Touched by the hand of Houdini!
Just think- you can own a piece of magical history- something that was handled by the great Harry Houdini himself! This is a one-of-a-kind collectible, perfect for framing. What a great gift!
See a larger version of the image. Wow, would this look great framed with a photo of the Inn!
In the late 1980's, magician Peter Monticup (owner of MagicTricks.com), purchased Harry Houdini's ornate desk. The desk had been in storage in Houdini's former NYC home from 1926 until it was sold in 1980. Peter purchased the desk from this buyer, along with a number of personal items from the Houdini home.
The desk had a number of secret compartments and hidden drawers. Inside one of the drawers was a stack of envelopes from correspondence Houdini had received. Houdini was a notorious "saver", so it is no surprise that he kept these envelopes. The letters were from all different sources- his lawyers, his fans, fellow magicians, etc. He even wrote notes on some of the envelopes, either noting the importance of the contents, or just scribbling on them as scrap paper. In researching the envelopes, we've found an important connection to an event or person in Houdini's life. Of all the thousands upon thousands of letters he received each year, he saved each of these envelopes for a reason.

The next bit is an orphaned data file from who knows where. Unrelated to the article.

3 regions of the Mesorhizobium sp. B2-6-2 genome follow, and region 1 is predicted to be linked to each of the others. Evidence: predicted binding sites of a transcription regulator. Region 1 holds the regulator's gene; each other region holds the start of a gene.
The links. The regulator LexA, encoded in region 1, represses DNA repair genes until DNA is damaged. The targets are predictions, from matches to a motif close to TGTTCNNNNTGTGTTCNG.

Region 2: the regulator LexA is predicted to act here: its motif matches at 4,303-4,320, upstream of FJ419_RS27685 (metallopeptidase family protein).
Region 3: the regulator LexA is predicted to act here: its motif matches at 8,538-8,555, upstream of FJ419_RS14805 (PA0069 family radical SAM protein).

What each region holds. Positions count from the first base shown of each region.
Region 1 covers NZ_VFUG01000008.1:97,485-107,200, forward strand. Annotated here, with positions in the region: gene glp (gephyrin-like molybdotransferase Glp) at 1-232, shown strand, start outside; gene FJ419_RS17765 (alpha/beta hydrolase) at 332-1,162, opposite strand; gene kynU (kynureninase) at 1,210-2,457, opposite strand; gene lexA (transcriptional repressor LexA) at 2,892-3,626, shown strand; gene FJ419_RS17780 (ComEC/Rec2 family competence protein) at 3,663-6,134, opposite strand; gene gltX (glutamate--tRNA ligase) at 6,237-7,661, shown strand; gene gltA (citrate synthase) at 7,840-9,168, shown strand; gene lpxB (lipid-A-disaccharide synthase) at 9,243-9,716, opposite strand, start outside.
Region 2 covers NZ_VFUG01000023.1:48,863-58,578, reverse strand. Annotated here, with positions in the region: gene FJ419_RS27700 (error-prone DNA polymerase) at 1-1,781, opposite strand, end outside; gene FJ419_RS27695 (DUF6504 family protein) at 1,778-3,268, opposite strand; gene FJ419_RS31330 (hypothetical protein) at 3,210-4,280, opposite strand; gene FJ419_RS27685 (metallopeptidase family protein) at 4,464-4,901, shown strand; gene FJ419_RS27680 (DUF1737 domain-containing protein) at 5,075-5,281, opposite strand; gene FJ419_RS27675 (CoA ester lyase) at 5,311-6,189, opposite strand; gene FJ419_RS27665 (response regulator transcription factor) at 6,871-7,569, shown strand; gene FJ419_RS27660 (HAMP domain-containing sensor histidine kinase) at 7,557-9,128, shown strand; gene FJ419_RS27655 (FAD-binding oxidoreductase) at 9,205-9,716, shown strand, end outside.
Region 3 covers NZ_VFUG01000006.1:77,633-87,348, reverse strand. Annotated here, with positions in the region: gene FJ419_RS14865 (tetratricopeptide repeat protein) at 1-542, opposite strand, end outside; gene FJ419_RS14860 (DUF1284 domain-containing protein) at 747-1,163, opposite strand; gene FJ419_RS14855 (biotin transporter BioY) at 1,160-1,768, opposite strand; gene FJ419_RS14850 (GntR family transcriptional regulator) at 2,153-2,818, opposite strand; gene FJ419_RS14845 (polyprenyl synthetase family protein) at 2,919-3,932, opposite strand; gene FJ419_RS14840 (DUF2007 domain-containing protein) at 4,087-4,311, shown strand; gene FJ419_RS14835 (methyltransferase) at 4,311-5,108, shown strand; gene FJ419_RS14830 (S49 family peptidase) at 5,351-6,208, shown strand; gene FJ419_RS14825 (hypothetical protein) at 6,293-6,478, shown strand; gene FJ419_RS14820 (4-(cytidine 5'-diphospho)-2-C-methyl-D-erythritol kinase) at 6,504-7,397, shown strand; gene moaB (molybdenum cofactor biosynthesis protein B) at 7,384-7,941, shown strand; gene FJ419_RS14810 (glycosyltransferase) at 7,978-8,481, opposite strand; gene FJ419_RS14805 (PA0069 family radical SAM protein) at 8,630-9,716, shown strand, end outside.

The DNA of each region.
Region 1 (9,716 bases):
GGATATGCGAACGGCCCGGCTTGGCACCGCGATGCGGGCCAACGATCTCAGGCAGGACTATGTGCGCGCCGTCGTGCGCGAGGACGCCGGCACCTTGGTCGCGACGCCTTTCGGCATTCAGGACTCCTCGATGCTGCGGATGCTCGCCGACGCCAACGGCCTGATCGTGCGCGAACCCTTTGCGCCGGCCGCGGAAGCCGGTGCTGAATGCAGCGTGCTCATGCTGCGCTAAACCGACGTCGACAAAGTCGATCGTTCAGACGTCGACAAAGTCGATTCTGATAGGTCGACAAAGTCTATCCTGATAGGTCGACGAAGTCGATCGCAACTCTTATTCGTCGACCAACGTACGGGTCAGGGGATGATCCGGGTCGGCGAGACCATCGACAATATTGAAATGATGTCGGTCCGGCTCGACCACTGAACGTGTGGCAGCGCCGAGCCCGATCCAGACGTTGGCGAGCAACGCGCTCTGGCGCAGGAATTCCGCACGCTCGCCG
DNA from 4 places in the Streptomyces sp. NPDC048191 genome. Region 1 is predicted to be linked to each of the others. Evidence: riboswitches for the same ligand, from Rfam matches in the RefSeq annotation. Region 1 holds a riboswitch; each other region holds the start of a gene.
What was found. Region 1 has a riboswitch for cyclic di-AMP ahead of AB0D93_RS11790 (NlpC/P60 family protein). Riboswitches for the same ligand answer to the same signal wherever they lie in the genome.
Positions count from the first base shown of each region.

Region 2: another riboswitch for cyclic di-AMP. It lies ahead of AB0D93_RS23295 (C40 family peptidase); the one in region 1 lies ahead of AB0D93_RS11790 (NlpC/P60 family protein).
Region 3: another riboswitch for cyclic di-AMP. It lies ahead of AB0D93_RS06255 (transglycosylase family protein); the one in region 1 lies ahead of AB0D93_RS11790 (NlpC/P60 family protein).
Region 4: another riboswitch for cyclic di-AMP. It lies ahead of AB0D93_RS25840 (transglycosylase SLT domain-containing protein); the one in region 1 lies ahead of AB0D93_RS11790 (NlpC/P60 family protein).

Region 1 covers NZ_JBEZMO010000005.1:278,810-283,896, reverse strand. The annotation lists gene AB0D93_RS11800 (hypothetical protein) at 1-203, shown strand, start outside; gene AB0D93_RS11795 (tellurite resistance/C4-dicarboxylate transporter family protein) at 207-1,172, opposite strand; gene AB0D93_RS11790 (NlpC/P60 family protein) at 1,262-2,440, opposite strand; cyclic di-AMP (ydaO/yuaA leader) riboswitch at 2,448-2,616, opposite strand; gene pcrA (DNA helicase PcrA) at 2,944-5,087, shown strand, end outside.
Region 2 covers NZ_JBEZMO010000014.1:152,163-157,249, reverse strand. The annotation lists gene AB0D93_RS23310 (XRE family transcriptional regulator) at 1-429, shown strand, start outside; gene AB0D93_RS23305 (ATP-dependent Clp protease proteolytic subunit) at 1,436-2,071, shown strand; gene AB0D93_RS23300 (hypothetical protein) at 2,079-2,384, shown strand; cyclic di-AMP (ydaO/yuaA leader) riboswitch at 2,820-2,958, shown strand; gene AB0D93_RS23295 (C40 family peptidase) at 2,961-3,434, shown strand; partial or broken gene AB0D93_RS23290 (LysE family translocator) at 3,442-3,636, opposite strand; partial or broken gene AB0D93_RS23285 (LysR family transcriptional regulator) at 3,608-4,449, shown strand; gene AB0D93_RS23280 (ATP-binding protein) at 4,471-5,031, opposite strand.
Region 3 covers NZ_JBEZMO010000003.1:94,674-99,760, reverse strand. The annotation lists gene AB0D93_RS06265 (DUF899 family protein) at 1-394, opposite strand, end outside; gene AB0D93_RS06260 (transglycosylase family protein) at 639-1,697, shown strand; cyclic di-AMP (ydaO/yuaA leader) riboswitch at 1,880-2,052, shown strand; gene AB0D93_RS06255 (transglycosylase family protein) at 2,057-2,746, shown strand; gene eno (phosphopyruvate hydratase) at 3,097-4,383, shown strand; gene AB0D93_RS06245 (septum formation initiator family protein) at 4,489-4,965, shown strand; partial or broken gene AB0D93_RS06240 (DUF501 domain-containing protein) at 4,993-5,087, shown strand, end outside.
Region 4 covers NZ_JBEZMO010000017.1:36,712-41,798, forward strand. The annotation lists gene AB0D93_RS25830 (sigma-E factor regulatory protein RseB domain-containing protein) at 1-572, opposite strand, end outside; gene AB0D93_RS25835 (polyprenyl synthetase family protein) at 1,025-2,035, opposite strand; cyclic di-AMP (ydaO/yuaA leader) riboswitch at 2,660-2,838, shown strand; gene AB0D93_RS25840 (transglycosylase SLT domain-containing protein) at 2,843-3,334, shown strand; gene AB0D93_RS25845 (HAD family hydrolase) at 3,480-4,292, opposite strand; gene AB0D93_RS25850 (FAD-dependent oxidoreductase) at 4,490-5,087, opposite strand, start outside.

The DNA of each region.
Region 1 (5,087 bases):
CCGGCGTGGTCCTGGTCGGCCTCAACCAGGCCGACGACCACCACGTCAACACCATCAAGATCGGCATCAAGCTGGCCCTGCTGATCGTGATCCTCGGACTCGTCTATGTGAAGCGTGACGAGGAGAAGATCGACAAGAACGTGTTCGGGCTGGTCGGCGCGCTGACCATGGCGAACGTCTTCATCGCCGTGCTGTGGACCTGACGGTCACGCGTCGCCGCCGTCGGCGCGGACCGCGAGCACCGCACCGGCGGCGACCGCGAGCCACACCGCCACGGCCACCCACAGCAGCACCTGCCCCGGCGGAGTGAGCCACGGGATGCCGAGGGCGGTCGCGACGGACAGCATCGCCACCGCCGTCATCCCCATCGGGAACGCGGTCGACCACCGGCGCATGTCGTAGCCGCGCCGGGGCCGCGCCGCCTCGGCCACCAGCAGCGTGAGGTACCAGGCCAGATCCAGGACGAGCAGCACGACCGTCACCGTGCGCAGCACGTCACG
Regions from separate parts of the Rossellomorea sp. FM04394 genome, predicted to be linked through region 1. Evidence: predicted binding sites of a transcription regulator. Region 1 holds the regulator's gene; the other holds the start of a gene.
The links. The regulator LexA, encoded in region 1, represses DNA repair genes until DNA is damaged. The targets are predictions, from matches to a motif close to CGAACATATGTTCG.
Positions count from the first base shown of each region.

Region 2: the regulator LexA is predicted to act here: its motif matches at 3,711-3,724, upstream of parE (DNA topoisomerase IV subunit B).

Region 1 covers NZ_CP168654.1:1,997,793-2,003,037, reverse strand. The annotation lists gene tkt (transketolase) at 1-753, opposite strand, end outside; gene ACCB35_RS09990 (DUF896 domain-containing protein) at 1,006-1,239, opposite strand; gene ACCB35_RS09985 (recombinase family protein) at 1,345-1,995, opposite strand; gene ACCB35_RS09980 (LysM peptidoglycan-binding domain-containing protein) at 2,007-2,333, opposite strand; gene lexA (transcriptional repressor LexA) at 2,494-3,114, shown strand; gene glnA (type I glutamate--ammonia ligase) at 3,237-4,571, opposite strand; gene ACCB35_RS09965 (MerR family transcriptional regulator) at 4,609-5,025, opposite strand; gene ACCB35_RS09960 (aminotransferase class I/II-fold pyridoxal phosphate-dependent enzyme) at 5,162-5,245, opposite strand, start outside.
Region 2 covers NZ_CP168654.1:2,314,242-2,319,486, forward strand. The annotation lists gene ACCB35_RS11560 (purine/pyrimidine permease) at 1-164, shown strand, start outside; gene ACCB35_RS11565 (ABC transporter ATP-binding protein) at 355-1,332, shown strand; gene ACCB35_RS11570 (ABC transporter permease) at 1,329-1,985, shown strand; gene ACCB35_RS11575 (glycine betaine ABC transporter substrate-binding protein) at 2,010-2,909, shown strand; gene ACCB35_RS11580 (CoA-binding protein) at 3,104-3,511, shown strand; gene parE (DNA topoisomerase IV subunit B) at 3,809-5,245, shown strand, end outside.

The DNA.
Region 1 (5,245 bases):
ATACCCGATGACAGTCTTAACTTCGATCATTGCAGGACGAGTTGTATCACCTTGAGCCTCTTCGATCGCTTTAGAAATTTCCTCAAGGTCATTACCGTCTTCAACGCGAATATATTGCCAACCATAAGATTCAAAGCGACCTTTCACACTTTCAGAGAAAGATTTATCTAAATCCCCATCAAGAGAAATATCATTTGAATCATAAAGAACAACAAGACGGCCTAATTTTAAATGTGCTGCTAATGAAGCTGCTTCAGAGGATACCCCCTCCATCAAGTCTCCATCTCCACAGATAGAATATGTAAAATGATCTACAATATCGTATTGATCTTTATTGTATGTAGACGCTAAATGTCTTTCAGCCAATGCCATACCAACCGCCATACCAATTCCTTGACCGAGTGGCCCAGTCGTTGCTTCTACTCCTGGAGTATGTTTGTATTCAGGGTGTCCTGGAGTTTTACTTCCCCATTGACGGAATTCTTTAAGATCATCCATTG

This is one of the envelopes found in the desk. It is postmarked June 4, 1925 from Framingham, MA. The return address is from Longfellow's Wayside Inn, South Sudbury, Mass.
Longfellow's Wayside Inn is the oldest operating inn in the United States. Established in 1716, the inn was renamed in 1897 after its most famous guest, Henry Wadsworth Longfellow, who wrote his book Tales of a Wayside Inn during an extended stay at the inn in 1893.
But the inn is also famous for its resident ghost, the heartbroken spirit of a woman who was abandoned by her true love, and died at the inn, alone and lonely. Reports of unexplained foot steps, soft music, and perfumed scents have led some people to believe that the ghost is the original innkeeper's sister. Jerusha Howe was born in 1797 and died in 1842. While living at the Inn, she occupied rooms 9 and 10. Many people over the years have felt her presence. She is still one of America's most famous ghosts.
In 1925, Houdini's investigations of spirit phenomena were at a fever pitch. Rarely a week would pass without some newspaper headline involving Houdini and his expose of mediums. No doubt the owners of Longfellow's Wayside Inn were curious about their own ghost, and would have inquired about Houdini doing an investigation. Unfortunately, Houdini ran out of time, meeting his own death just 16 months after receiving this note.